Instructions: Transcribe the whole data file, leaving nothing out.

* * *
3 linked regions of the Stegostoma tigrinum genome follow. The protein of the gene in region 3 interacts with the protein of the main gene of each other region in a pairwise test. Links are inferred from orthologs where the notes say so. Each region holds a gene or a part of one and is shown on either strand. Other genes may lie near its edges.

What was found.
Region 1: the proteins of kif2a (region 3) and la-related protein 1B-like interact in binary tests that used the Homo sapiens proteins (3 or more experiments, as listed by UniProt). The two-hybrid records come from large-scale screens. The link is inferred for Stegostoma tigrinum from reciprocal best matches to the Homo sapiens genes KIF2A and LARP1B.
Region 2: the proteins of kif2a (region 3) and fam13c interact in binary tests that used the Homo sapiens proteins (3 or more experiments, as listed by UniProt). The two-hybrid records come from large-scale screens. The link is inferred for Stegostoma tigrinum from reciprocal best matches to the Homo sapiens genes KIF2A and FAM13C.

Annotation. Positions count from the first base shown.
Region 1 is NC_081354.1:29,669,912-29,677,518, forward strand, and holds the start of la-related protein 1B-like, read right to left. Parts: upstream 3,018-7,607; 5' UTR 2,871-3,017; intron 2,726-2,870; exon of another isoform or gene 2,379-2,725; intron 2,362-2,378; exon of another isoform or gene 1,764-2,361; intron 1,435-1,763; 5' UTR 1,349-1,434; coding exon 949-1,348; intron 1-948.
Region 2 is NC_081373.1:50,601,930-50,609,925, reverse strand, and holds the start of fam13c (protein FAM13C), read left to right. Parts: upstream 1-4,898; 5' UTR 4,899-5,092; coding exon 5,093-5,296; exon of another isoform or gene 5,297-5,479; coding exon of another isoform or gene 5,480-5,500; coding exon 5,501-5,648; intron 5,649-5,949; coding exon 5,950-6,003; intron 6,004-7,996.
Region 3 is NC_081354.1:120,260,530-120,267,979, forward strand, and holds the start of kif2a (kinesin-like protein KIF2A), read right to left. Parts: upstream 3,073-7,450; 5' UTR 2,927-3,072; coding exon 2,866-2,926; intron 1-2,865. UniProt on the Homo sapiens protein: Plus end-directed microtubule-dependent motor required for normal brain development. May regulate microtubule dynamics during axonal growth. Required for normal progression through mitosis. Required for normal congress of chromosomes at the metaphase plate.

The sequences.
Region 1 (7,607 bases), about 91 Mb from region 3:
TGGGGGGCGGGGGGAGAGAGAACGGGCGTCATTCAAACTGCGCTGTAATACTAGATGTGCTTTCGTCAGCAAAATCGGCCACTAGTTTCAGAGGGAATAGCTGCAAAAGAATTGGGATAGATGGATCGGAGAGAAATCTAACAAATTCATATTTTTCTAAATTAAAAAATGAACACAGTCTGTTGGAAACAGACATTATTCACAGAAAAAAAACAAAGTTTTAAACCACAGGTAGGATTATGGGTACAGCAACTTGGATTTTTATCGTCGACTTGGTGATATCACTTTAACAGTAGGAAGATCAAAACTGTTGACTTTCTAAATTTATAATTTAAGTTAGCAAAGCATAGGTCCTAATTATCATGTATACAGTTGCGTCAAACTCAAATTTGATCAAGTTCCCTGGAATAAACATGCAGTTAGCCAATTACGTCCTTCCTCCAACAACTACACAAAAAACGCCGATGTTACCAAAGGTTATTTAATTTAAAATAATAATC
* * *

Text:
3 linked regions of the Stegostoma tigrinum genome follow. The protein of the gene in region 3 interacts with the protein of the main gene of each other region in a pairwise test. Links are inferred from orthologs where the notes say so. Each region holds a gene or a part of one and is shown on either strand. Other genes may lie near its edges.

What was found.
Region 1: the proteins of kif2a (region 3) and la-related protein 1B-like interact in binary tests that used the Homo sapiens proteins (3 or more experiments, as listed by UniProt). The two-hybrid records come from large-scale screens. The link is inferred for Stegostoma tigrinum from reciprocal best matches to the Homo sapiens genes KIF2A and LARP1B.
Region 2: the proteins of kif2a (region 3) and fam13c interact in binary tests that used the Homo sapiens proteins (3 or more experiments, as listed by UniProt). The two-hybrid records come from large-scale screens. The link is inferred for Stegostoma tigrinum from reciprocal best matches to the Homo sapiens genes KIF2A and FAM13C.

Annotation. Positions count from the first base shown.
Region 1 is NC_081354.1:29,669,912-29,677,518, forward strand, and holds the start of la-related protein 1B-like, read right to left. Parts: upstream 3,018-7,607; 5' UTR 2,871-3,017; intron 2,726-2,870; exon of another isoform or gene 2,379-2,725; intron 2,362-2,378; exon of another isoform or gene 1,764-2,361; intron 1,435-1,763; 5' UTR 1,349-1,434; coding exon 949-1,348; intron 1-948.
Region 2 is NC_081373.1:50,601,930-50,609,925, reverse strand, and holds the start of fam13c (protein FAM13C), read left to right. Parts: upstream 1-4,898; 5' UTR 4,899-5,092; coding exon 5,093-5,296; exon of another isoform or gene 5,297-5,479; coding exon of another isoform or gene 5,480-5,500; coding exon 5,501-5,648; intron 5,649-5,949; coding exon 5,950-6,003; intron 6,004-7,996.
Region 3 is NC_081354.1:120,260,530-120,267,979, forward strand, and holds the start of kif2a (kinesin-like protein KIF2A), read right to left. Parts: upstream 3,073-7,450; 5' UTR 2,927-3,072; coding exon 2,866-2,926; intron 1-2,865. UniProt on the Homo sapiens protein: Plus end-directed microtubule-dependent motor required for normal brain development. May regulate microtubule dynamics during axonal growth. Required for normal progression through mitosis. Required for normal congress of chromosomes at the metaphase plate.

The sequences.
Region 1 (7,607 bases), about 91 Mb from region 3:
TGGGGGGCGGGGGGAGAGAGAACGGGCGTCATTCAAACTGCGCTGTAATACTAGATGTGCTTTCGTCAGCAAAATCGGCCACTAGTTTCAGAGGGAATAGCTGCAAAAGAATTGGGATAGATGGATCGGAGAGAAATCTAACAAATTCATATTTTTCTAAATTAAAAAATGAACACAGTCTGTTGGAAACAGACATTATTCACAGAAAAAAAACAAAGTTTTAAACCACAGGTAGGATTATGGGTACAGCAACTTGGATTTTTATCGTCGACTTGGTGATATCACTTTAACAGTAGGAAGATCAAAACTGTTGACTTTCTAAATTTATAATTTAAGTTAGCAAAGCATAGGTCCTAATTATCATGTATACAGTTGCGTCAAACTCAAATTTGATCAAGTTCCCTGGAATAAACATGCAGTTAGCCAATTACGTCCTTCCTCCAACAACTACACAAAAAACGCCGATGTTACCAAAGGTTATTTAATTTAAAATAATAATC